How To: Everything You Need to Disable on Your Galaxy S9 for Privacy & Security

Everything You Need to Disable on Your Galaxy S9 for Privacy & Security

Smartphones are like high tech buckets that collect our personal information through constant use. This has some obvious benefits, like getting a more personalized experience with our devices. On the other hand, this data is a tempting target for bad actors looking to make a buck at the expense of your privacy.

There are numerous threats to watch out for when it comes to your privacy and security. Hackers are ever-present and will exploit any holes in your armor to steal your private data. One the flip side of the coin, law enforcement can arbitrarily subpoena your phone when it suits their needs. Even a friend looking over your shoulder and seeing private information can have serious repercussions.

Thankfully, your Galaxy S9 has your back. It comes laden with settings and features specifically developed to keep your valuable personal data as private as possible. You may have some of these settings adjusted properly already, but they're still worth a good look-over to be safe. Below are all of the settings you need to check out to protect your device from unwanted access.

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1. Malware Scanning

It's always a good idea to routinely scan your phone for malware and viruses. Luckily, your S9 has a built-in virus scanner to help you perform this vital task with relative ease. Best of all, the feature has the ability to run scans in the background so you can continue on with what you were doing without missing a beat.

Settings > Device care > Security

Open the above menu and tap on "Scan Phone" to start scanning for malicious software. The security scanner will then proceed to comb through each third-party and system app to look for anything out of the ordinary, and either give you a "Secure" signal if no viruses are found, or provide you a report detailing issues it spotted, along with steps you can follow to resolve them.

2. Location History

If you breezed through your S9's initial setup, you probably gave your phone permission to log your location history. If you're unaware, this feature constantly tracks your movements, and can be accessed at any time by going to this link and signing in with the Google credentials you use on your phone. The information is only visible to you, but you'll probably want to disable this feature if you find it a little too creepy for comfort.

Settings > Biometrics and security >
Location > Google Location History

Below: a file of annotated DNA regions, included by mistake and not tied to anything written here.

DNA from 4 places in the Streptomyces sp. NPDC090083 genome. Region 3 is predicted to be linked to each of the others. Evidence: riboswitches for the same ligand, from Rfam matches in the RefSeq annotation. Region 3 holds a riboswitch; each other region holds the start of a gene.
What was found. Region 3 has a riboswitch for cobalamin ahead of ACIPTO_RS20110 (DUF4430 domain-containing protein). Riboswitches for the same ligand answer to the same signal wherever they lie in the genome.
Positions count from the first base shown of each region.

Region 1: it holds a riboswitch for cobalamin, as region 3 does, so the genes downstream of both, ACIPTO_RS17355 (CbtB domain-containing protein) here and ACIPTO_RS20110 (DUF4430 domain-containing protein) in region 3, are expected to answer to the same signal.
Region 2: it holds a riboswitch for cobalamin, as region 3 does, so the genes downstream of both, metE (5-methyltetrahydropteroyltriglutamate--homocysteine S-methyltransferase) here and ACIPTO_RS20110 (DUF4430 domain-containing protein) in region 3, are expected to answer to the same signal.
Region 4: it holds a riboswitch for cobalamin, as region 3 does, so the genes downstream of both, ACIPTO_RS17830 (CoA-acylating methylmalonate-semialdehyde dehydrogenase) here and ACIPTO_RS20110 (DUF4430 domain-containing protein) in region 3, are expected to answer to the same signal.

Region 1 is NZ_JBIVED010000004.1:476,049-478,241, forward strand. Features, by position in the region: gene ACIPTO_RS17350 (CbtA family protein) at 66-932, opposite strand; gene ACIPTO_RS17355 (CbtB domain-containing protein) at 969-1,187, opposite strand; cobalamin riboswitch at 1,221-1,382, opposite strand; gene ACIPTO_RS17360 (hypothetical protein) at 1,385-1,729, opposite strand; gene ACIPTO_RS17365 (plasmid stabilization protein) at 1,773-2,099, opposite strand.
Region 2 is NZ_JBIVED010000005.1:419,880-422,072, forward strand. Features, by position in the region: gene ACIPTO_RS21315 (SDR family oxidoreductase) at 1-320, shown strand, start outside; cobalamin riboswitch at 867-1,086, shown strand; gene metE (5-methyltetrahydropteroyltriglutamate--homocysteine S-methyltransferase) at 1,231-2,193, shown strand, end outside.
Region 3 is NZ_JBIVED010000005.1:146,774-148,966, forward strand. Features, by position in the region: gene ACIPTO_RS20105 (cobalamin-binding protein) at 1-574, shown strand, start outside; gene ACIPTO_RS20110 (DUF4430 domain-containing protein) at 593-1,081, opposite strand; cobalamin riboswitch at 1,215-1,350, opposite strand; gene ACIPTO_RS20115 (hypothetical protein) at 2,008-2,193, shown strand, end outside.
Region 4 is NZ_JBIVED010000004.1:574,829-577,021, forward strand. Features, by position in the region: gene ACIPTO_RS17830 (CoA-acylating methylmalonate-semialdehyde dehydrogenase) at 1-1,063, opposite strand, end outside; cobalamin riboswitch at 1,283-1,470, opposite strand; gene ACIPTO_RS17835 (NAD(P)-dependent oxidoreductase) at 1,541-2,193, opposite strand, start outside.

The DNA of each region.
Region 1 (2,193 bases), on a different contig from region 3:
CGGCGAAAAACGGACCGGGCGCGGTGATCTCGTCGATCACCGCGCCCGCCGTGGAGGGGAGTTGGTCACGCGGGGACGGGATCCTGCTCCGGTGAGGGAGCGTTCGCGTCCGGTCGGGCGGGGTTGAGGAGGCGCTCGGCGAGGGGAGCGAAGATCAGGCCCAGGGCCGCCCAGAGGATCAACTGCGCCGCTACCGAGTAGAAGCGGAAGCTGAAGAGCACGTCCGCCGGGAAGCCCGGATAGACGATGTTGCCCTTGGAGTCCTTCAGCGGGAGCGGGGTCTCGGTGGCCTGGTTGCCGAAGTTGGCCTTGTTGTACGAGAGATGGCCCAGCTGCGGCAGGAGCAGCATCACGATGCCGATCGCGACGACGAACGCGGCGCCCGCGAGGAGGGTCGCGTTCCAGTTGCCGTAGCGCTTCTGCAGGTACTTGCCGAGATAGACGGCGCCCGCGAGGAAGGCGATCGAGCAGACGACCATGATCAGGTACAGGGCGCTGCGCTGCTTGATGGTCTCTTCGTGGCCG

Once you've accessed this setting using the menu above, you can disable the feature by toggling the switch in the center of the screen. A confirmation prompt will appear once you toggle Google Location History off, so tap on "Pause" to confirm, and you're all set.

3. App Notifications

It's always a great idea to set the notification settings for certain apps to private and keep prying eyes away from your device. For this, you'll need to go to the "Notifications" menu in Settings and disable the toggle switch next to each app to prevent it from showing notifications altogether.

Settings > Notifications

Some apps let you receive notifications silently, so if you want an app to notify you, but in a more private manner, this is the option to choose. To do so, tap on the app's name to go to its menu. From there, tap on specific notification elements for the app under the "Categories" section, then hit "Notification style" on the following page and choose "Silent and minimized" from the overflow menu.

4. Lock Screen Notifications

Notification previews that appear on your lock screen can also be cause for some concern. If not properly set, these lock screen previews can easily be seen by others if you're not paying attention, which could potentially lead to privacy concerns.

Settings > Lock screen > Notifications

You have several ways to proceed from the above menu. First, you can disable lock screen notifications altogether by toggling the switch at the top of the screen. You can also hide the content of notifications (the actual message) by enabling the switch next to "Hide content," or you can take things a step further by enabling the "Notification icons only" setting.

5. Notification Access

Certain apps require access to your device's notifications for legitimate reasons. WhatsRemoved, for instance, records WhatsApp notifications as they come in so you can view them in the event they're deleted by the sender. While notification access is needed by some specialized apps, most don't need this level of access to work properly.

Settings > Apps > Menu button >